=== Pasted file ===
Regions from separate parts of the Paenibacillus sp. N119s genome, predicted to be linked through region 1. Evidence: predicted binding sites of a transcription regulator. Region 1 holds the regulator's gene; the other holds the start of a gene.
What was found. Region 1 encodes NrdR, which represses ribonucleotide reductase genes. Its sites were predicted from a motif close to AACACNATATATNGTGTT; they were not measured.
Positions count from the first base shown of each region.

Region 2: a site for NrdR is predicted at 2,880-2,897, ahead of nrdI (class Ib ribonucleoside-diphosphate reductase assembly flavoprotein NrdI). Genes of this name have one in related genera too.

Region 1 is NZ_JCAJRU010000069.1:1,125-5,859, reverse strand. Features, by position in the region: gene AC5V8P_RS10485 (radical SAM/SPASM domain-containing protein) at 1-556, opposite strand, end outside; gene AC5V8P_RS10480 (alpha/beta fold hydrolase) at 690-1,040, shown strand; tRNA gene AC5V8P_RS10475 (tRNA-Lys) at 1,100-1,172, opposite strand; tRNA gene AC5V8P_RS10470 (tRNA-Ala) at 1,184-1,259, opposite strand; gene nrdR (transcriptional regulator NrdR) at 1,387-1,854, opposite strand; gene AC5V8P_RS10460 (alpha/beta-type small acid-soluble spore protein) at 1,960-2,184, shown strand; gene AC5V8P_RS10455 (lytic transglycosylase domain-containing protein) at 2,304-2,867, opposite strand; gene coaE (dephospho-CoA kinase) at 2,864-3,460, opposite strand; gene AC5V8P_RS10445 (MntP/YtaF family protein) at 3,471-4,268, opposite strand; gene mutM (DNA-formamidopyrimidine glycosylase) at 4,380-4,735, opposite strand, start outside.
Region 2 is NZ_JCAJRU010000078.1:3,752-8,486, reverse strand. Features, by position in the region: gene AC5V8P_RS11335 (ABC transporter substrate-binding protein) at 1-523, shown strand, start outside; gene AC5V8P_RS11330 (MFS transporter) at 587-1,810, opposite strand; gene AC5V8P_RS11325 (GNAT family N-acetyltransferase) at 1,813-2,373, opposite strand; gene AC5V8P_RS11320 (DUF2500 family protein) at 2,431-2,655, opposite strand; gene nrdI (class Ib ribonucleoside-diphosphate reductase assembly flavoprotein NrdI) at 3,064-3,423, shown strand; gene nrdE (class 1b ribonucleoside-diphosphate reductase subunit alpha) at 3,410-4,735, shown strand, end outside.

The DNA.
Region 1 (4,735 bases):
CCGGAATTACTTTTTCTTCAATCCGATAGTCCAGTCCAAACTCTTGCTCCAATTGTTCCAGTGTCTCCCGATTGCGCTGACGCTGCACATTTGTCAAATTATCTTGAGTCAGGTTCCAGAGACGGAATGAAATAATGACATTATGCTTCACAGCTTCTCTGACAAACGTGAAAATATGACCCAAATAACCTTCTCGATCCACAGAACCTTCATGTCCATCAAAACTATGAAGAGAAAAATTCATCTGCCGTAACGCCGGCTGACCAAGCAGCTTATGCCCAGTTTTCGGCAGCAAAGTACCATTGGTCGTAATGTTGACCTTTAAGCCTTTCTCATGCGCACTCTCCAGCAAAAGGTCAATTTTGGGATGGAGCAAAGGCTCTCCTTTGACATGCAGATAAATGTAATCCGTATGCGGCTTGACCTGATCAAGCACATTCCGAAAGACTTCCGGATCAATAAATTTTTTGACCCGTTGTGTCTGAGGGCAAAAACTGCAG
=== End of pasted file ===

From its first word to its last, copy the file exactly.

Regions from separate parts of the Paenibacillus sp. N119s genome, predicted to be linked through region 1. Evidence: predicted binding sites of a transcription regulator. Region 1 holds the regulator's gene; the other holds the start of a gene.
What was found. Region 1 encodes NrdR, which represses ribonucleotide reductase genes. Its sites were predicted from a motif close to AACACNATATATNGTGTT; they were not measured.
Positions count from the first base shown of each region.

Region 2: a site for NrdR is predicted at 2,880-2,897, ahead of nrdI (class Ib ribonucleoside-diphosphate reductase assembly flavoprotein NrdI). Genes of this name have one in related genera too.

Region 1 is NZ_JCAJRU010000069.1:1,125-5,859, reverse strand. Features, by position in the region: gene AC5V8P_RS10485 (radical SAM/SPASM domain-containing protein) at 1-556, opposite strand, end outside; gene AC5V8P_RS10480 (alpha/beta fold hydrolase) at 690-1,040, shown strand; tRNA gene AC5V8P_RS10475 (tRNA-Lys) at 1,100-1,172, opposite strand; tRNA gene AC5V8P_RS10470 (tRNA-Ala) at 1,184-1,259, opposite strand; gene nrdR (transcriptional regulator NrdR) at 1,387-1,854, opposite strand; gene AC5V8P_RS10460 (alpha/beta-type small acid-soluble spore protein) at 1,960-2,184, shown strand; gene AC5V8P_RS10455 (lytic transglycosylase domain-containing protein) at 2,304-2,867, opposite strand; gene coaE (dephospho-CoA kinase) at 2,864-3,460, opposite strand; gene AC5V8P_RS10445 (MntP/YtaF family protein) at 3,471-4,268, opposite strand; gene mutM (DNA-formamidopyrimidine glycosylase) at 4,380-4,735, opposite strand, start outside.
Region 2 is NZ_JCAJRU010000078.1:3,752-8,486, reverse strand. Features, by position in the region: gene AC5V8P_RS11335 (ABC transporter substrate-binding protein) at 1-523, shown strand, start outside; gene AC5V8P_RS11330 (MFS transporter) at 587-1,810, opposite strand; gene AC5V8P_RS11325 (GNAT family N-acetyltransferase) at 1,813-2,373, opposite strand; gene AC5V8P_RS11320 (DUF2500 family protein) at 2,431-2,655, opposite strand; gene nrdI (class Ib ribonucleoside-diphosphate reductase assembly flavoprotein NrdI) at 3,064-3,423, shown strand; gene nrdE (class 1b ribonucleoside-diphosphate reductase subunit alpha) at 3,410-4,735, shown strand, end outside.

The DNA.
Region 1 (4,735 bases):
CCGGAATTACTTTTTCTTCAATCCGATAGTCCAGTCCAAACTCTTGCTCCAATTGTTCCAGTGTCTCCCGATTGCGCTGACGCTGCACATTTGTCAAATTATCTTGAGTCAGGTTCCAGAGACGGAATGAAATAATGACATTATGCTTCACAGCTTCTCTGACAAACGTGAAAATATGACCCAAATAACCTTCTCGATCCACAGAACCTTCATGTCCATCAAAACTATGAAGAGAAAAATTCATCTGCCGTAACGCCGGCTGACCAAGCAGCTTATGCCCAGTTTTCGGCAGCAAAGTACCATTGGTCGTAATGTTGACCTTTAAGCCTTTCTCATGCGCACTCTCCAGCAAAAGGTCAATTTTGGGATGGAGCAAAGGCTCTCCTTTGACATGCAGATAAATGTAATCCGTATGCGGCTTGACCTGATCAAGCACATTCCGAAAGACTTCCGGATCAATAAATTTTTTGACCCGTTGTGTCTGAGGGCAAAAACTGCAG